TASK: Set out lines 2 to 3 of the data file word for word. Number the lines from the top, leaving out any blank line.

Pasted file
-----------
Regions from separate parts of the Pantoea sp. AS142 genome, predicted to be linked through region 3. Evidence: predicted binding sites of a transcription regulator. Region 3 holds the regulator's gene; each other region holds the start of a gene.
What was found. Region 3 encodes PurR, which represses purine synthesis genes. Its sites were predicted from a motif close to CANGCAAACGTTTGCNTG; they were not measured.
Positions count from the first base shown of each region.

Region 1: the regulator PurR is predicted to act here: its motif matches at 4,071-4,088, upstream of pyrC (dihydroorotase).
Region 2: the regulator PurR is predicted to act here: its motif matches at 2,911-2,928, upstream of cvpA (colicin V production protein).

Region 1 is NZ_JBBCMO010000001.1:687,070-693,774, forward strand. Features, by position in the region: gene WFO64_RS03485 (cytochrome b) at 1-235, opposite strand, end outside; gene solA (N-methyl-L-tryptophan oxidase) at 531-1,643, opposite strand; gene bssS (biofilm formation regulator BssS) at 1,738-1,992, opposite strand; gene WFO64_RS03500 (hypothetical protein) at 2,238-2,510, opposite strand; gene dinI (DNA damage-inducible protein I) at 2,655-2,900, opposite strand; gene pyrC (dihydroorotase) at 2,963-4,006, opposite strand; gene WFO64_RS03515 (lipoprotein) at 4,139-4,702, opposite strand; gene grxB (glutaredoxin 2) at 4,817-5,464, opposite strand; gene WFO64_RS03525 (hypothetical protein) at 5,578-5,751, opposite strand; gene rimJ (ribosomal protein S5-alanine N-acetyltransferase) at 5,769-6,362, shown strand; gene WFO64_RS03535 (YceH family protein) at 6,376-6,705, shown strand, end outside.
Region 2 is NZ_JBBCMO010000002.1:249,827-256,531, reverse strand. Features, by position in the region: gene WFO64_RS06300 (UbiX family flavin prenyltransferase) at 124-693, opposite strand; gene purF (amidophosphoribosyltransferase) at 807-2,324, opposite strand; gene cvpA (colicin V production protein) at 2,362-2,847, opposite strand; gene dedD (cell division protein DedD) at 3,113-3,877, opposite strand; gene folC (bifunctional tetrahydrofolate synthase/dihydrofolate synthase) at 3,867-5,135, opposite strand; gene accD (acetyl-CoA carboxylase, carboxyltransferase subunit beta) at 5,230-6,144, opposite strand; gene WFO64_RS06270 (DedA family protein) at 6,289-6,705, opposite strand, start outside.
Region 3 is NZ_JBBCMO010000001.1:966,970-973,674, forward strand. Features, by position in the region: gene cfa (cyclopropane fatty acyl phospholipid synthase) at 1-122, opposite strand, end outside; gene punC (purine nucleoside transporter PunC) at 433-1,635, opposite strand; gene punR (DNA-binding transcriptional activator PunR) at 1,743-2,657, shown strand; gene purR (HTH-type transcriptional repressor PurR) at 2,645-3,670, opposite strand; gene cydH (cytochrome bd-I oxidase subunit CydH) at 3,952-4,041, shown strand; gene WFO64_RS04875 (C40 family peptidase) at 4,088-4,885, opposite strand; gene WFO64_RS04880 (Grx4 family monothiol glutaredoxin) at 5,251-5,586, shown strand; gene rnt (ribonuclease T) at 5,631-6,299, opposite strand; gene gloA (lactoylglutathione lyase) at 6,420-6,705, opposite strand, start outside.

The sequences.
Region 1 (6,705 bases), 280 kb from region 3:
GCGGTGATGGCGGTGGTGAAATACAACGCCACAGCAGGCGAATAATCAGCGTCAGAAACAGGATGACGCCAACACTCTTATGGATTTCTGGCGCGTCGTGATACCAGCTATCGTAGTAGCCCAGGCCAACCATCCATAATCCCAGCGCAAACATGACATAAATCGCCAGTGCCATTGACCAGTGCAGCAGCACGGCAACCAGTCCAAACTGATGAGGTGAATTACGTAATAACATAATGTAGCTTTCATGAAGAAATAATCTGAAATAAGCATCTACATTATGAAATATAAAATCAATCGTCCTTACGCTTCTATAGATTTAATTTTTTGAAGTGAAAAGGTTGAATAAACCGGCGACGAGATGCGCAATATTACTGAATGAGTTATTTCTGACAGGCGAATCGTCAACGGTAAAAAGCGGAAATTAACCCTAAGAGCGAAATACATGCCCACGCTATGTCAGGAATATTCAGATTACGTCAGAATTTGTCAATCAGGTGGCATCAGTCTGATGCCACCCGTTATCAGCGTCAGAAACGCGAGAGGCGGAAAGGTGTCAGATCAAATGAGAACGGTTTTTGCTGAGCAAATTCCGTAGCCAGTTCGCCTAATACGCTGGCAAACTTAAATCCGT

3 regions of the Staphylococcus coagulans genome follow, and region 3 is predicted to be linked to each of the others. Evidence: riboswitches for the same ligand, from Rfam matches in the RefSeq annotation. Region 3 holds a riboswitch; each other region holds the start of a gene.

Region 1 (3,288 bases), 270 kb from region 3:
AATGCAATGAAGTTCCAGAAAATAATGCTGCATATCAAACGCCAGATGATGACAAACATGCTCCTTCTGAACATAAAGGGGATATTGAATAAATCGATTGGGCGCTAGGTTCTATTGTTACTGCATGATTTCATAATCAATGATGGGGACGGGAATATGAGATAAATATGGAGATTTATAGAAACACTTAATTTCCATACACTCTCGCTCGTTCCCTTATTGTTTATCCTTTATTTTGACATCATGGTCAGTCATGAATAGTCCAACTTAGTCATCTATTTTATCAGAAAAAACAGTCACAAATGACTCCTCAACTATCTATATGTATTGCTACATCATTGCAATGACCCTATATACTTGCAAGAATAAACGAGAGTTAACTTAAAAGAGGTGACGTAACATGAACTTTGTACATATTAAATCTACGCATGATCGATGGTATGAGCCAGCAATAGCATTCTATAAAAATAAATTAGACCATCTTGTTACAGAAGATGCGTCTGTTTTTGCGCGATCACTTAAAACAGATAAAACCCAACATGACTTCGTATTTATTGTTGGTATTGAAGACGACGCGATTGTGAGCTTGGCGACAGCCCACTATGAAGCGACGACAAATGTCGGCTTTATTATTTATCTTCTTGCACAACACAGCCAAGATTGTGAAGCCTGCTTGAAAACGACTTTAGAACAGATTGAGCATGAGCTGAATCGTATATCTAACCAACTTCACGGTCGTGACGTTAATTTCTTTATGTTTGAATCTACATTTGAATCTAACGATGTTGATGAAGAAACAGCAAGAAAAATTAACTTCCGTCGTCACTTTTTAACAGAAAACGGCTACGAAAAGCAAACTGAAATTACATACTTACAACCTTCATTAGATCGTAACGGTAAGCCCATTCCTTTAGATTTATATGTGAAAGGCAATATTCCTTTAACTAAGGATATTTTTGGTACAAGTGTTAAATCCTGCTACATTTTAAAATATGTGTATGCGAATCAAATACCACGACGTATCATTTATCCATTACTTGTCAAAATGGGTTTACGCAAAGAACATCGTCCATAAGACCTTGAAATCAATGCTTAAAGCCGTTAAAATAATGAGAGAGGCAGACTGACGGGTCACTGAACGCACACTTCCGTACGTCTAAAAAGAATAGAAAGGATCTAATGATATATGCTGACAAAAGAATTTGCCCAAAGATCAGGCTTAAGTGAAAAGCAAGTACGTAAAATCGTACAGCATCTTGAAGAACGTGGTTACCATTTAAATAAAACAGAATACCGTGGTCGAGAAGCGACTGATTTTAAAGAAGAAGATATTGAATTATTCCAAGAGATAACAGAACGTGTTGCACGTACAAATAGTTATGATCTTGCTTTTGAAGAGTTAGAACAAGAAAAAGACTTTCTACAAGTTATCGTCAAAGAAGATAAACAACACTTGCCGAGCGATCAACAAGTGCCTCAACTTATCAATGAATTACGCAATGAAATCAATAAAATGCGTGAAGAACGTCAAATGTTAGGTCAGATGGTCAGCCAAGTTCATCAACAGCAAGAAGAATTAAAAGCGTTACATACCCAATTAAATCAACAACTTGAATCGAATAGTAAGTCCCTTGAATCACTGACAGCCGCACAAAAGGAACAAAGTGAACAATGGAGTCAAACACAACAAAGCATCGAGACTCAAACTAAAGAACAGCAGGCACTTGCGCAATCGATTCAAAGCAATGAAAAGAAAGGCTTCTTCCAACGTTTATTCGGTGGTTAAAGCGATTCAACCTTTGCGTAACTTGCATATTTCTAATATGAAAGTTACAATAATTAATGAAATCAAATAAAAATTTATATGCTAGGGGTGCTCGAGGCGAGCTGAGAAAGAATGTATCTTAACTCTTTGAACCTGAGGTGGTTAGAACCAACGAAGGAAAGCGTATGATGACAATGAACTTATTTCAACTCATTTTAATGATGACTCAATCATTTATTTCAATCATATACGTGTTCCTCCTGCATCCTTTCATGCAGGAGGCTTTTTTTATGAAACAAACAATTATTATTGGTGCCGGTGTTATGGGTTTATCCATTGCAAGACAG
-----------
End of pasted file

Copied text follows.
What was found. Region 3 encodes PurR, which represses purine synthesis genes. Its sites were predicted from a motif close to CANGCAAACGTTTGCNTG; they were not measured.
Positions count from the first base shown of each region.